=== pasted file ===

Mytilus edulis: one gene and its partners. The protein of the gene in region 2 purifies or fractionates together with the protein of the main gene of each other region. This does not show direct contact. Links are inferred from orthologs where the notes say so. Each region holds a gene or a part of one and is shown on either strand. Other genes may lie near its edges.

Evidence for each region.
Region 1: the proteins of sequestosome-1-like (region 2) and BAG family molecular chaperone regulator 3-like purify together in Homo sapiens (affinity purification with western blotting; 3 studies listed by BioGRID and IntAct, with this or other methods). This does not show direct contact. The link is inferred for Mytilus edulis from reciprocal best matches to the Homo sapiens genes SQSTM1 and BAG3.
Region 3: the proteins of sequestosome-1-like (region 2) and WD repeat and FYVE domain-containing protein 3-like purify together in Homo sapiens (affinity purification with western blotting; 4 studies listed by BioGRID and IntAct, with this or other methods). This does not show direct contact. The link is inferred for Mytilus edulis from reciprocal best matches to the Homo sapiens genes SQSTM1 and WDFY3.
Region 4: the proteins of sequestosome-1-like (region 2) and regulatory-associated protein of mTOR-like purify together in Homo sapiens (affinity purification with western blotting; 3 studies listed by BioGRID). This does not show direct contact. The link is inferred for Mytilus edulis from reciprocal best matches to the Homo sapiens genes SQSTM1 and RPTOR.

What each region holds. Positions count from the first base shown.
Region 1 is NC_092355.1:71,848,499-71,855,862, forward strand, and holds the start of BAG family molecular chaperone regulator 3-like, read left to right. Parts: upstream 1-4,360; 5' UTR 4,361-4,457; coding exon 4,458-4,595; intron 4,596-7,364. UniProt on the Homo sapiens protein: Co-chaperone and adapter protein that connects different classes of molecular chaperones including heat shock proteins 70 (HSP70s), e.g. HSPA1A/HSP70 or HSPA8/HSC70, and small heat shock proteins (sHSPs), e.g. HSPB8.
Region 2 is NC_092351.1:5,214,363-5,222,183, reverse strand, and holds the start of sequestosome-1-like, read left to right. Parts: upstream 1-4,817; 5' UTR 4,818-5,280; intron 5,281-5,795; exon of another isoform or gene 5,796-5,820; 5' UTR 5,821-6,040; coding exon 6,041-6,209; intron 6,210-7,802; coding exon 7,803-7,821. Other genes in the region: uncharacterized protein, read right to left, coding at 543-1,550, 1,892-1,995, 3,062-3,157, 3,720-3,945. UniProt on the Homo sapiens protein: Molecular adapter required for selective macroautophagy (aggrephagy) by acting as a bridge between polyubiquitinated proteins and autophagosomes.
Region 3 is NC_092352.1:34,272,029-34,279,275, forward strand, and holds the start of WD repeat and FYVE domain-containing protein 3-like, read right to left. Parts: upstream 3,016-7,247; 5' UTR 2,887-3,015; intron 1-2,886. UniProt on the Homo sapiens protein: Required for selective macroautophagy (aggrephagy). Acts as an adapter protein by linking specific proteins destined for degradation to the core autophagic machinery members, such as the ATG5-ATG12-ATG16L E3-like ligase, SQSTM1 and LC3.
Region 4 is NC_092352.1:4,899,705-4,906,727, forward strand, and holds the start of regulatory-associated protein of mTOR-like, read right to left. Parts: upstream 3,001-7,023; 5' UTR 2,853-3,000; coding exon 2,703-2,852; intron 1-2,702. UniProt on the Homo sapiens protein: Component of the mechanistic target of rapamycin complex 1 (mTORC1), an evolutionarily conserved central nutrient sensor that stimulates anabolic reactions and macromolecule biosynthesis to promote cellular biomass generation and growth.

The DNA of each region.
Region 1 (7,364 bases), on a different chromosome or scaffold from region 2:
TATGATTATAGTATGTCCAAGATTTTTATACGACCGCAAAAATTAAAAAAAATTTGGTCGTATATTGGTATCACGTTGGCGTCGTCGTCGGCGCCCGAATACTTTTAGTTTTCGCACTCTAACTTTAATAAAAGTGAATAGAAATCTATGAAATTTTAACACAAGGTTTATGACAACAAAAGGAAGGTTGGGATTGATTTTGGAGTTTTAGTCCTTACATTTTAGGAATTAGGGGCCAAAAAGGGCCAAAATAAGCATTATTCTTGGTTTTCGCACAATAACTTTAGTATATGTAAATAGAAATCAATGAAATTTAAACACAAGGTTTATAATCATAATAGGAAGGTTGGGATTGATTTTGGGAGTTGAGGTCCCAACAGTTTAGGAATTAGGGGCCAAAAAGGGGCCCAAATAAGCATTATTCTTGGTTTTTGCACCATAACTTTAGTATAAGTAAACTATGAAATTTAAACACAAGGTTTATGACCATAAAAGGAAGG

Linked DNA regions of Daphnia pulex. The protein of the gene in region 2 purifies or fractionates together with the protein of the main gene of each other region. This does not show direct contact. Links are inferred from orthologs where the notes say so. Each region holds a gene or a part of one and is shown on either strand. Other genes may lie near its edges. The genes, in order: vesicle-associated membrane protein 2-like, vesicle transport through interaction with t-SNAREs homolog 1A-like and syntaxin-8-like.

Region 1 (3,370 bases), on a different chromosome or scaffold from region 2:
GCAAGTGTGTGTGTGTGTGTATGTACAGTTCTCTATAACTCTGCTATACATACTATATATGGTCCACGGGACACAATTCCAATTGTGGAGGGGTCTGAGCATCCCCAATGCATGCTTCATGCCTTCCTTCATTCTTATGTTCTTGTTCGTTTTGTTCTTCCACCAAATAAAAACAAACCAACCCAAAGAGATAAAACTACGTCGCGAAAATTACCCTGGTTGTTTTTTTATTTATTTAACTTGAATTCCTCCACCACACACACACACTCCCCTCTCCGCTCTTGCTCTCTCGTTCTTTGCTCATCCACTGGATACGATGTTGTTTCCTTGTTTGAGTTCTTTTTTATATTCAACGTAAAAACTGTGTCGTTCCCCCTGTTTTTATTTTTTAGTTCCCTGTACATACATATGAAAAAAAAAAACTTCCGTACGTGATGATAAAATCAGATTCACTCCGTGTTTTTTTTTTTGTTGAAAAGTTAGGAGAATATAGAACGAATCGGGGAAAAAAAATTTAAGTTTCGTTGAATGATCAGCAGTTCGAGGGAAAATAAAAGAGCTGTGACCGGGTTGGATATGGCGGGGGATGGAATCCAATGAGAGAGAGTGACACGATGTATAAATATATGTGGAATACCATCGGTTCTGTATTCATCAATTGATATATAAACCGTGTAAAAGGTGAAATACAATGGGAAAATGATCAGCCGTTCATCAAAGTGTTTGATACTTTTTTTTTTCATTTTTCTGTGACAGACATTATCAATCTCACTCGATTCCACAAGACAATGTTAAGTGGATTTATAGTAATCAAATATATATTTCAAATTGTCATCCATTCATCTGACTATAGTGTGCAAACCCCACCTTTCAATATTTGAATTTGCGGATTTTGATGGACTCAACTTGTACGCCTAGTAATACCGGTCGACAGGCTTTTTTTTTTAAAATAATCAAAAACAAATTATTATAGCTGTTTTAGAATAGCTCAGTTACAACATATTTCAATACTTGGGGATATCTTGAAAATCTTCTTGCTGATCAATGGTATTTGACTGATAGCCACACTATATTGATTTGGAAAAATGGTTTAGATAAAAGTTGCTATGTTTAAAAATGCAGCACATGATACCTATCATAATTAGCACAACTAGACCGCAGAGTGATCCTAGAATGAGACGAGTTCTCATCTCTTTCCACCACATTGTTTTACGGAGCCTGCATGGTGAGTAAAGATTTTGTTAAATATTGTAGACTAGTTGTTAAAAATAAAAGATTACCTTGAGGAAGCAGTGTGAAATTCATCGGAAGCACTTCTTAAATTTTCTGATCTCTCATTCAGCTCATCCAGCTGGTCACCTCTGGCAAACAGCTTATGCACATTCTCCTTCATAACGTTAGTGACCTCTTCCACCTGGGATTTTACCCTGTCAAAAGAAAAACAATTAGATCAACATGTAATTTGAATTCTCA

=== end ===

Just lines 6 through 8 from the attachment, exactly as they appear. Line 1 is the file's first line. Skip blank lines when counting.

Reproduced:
What each region holds. Positions count from the first base shown.
Region 1 is NC_092355.1:71,848,499-71,855,862, forward strand, and holds the start of BAG family molecular chaperone regulator 3-like, read left to right. Parts: upstream 1-4,360; 5' UTR 4,361-4,457; coding exon 4,458-4,595; intron 4,596-7,364. UniProt on the Homo sapiens protein: Co-chaperone and adapter protein that connects different classes of molecular chaperones including heat shock proteins 70 (HSP70s), e.g. HSPA1A/HSP70 or HSPA8/HSC70, and small heat shock proteins (sHSPs), e.g. HSPB8.
Region 2 is NC_092351.1:5,214,363-5,222,183, reverse strand, and holds the start of sequestosome-1-like, read left to right. Parts: upstream 1-4,817; 5' UTR 4,818-5,280; intron 5,281-5,795; exon of another isoform or gene 5,796-5,820; 5' UTR 5,821-6,040; coding exon 6,041-6,209; intron 6,210-7,802; coding exon 7,803-7,821. Other genes in the region: uncharacterized protein, read right to left, coding at 543-1,550, 1,892-1,995, 3,062-3,157, 3,720-3,945. UniProt on the Homo sapiens protein: Molecular adapter required for selective macroautophagy (aggrephagy) by acting as a bridge between polyubiquitinated proteins and autophagosomes.